This conference explores the implications of Pope Francis’s newly released encyclical on the environment and climate change, “Laudato Si' (Praised Be): On Care for our Common Home.”
Distinguished presenters over four days discussed how the moral voice of faith communities can offer distinct contributions to address climate change, as well as the national and international policy implications of the international climate conference (COP21) held in Paris, and theological considerations of the encyclical.
Cosponsored by the Jesuit Institute, the Boisi Center for Religion and American Public Life, Catholic Climate Covenant, Catholic Studies Interdisciplinary Minor, CRS Student Ambassadors, Department of Earth and Environmental Sciences, Economics Honors Program, EcoPledge, Environmental Studies Program, International Studies Program, School of Theology and Ministry, Sociology Department, SustainBC, Theology Department, and University Mission and Ministry. Generously supported by a grant from the Boston College Institute for Liberal Arts.
Opening Lecture - September 28, 2015
Leading the Way: The Economic, Technological, and Moral Imperative for U.S. Climate Action
Senator Edward J. Markey, United States Senator for Massachusetts
Opening Lecture - September 28, 2015
Climate Science, the Pope’s Encyclical, and the President’s Climate Action Plan
John Holdren, Assistant to the President of the United States for Science and Technology
The Canisius Lecture - September 28, 2015
Sustainable Humanity, Sustainable Planet
His Eminence Cardinal Peter Kodwo Appiah Turkson, Cardinal of Ghana and president of the Pontifical Council for Justice and Peace
Cardinal Peter Turkson, a chief advisor to Pope Francis, examines the Pope’s sweeping climate change encyclical, Laudato Si, and its global impact on faith, environmental policy, and social justice. Video courtesy of Boston College Front Row.
Policy/COP21 Panel Discussion - September 29, 2015
Climate Change and Vulnerable Communities
Maryanne Loughry, RSM, associate director, Jesuit Refugee Service Australia; Edouard Tétreau, French economist and essayist; member of the Vatican' s Cortile dei Gentiliscientific committee; Moderator: Joseph Manning, associate, Corporate Program, Ceres.
Global Climate Change Policy Lecture - September 29, 2015
Avoiding Extinction: The Role of COP21
Graciela Chichilnisky, visiting professor of economics, Stanford University, professor of economics and of statistics, and director, Columbia Consortium for Risk Management, Columbia University.
Graciela Chichilnisky, CEO and cofounder of Global Thermostat, professor of economics and mathematical statistics at Columbia University, and a visiting professor at Stanford University, delivers the keynote address during the second day of “Our Common Home.” Video courtesy of Boston College Front Row.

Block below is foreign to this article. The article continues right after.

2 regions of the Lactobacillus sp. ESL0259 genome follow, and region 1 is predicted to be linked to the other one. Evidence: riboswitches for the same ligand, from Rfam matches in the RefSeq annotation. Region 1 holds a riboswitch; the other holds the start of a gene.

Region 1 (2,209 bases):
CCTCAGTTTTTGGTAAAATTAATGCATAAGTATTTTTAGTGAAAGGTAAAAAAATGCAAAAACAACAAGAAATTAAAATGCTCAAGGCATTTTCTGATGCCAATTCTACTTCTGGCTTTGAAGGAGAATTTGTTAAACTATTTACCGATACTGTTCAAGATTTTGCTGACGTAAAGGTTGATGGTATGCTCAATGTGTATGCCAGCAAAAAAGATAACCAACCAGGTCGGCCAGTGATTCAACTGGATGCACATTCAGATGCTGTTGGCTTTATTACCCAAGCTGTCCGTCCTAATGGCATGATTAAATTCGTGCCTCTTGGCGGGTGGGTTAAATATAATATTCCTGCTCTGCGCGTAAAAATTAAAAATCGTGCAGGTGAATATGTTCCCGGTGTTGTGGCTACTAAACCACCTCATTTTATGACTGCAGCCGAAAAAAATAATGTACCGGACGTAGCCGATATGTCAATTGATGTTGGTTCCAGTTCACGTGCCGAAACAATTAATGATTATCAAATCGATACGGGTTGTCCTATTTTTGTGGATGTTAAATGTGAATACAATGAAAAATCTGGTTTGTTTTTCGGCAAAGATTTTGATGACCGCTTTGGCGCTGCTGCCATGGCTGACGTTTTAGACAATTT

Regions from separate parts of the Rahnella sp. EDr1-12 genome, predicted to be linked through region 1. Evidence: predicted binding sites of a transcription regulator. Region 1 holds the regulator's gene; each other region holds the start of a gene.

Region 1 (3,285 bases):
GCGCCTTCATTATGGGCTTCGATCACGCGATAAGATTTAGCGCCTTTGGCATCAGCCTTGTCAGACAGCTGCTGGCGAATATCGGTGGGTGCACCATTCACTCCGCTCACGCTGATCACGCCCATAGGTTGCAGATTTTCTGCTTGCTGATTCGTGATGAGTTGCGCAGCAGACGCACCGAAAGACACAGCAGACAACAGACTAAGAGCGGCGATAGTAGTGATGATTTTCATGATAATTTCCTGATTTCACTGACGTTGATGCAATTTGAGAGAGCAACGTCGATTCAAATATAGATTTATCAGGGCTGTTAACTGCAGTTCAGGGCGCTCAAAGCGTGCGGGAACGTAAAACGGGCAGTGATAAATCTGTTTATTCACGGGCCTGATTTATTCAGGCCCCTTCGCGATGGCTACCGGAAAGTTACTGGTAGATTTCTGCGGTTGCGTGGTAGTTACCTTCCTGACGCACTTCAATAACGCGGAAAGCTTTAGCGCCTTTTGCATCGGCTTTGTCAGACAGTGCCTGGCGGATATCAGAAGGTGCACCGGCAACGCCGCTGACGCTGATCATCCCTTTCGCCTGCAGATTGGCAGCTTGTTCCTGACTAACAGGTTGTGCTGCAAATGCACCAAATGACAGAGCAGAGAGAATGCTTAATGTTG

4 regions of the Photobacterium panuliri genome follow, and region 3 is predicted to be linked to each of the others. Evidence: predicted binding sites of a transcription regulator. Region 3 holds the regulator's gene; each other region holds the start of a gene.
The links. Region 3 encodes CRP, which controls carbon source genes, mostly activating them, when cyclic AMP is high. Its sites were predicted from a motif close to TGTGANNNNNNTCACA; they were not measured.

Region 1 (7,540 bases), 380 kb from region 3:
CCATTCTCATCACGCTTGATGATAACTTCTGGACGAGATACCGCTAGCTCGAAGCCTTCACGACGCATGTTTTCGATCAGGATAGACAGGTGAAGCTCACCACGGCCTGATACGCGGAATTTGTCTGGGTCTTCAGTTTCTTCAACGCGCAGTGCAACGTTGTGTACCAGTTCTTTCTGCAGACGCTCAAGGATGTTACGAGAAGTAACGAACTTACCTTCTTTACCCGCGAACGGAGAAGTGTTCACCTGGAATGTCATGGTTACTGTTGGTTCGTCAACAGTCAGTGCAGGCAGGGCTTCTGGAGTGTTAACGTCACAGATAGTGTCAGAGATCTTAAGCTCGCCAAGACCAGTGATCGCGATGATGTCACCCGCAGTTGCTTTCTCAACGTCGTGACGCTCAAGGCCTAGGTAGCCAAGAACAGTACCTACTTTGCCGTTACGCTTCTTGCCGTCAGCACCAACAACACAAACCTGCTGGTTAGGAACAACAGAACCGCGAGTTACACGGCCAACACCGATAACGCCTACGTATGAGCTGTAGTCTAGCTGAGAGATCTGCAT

Climate Change and the Media Panel Discussion - September 30, 2015
Laudato Si' and the Media
Andrew Revkin, environment reporter for the New York Times, senior fellow for environmental understanding at the Pace Academy for Applied Environmental Studies, Pace University; Grant Gallicho, associate editor at Commonweal Magazine; Moderator: Tiziana C. Dearing, associate professor, School of Social Work, Boston College.
Implications of the Encyclical Panel Discussion - September 30, 2015
Laudato Si' and Catholic Social Teaching
Mary Ann Hinsdale, IHM, associate professor of theology, Boston College Theology Department; Kristin Heyer, professor of theology, Boston College Theology Department; Dan Misleh, executive director, Catholic Climate Covenant; Moderator: Kevin Brown, Ph.D. candidate in systematic theology, Boston College Theology Department.
Theology/Ethics Panel - September 30, 2015
The Theology and Ethics of Sustainability
Willis Jenkins, associate professor of religious studies, University of Virginia; Erin Lothes, assistant professor of theology, College of Saint Elizabeth; Moderator: Grant Gallicho, associate editor of Commonweal Magazine.
Panelists Willis Jenkins, associate professor of Religious Studies at the University of Virginia, and Erin Lothes, assistant professor of Theology at the College of Saint Elizabeth, discuss the ethics and theology of sustainability during the third day of “Our Common Home,” a Boston College-sponsored conference exploring the implications of Pope Francis’s newly released encyclical on the environment and climate change. Grant Gallicho, associate editor of Commonweal Magazine, serves as the event's moderator. Video courtesy of Boston College Front Row.
Keynote Lecture - October 1, 2015
Toward Just Sustainabilities
Julian Agyeman, Professor, Department of Urban and Environmental Planning, Tufts University.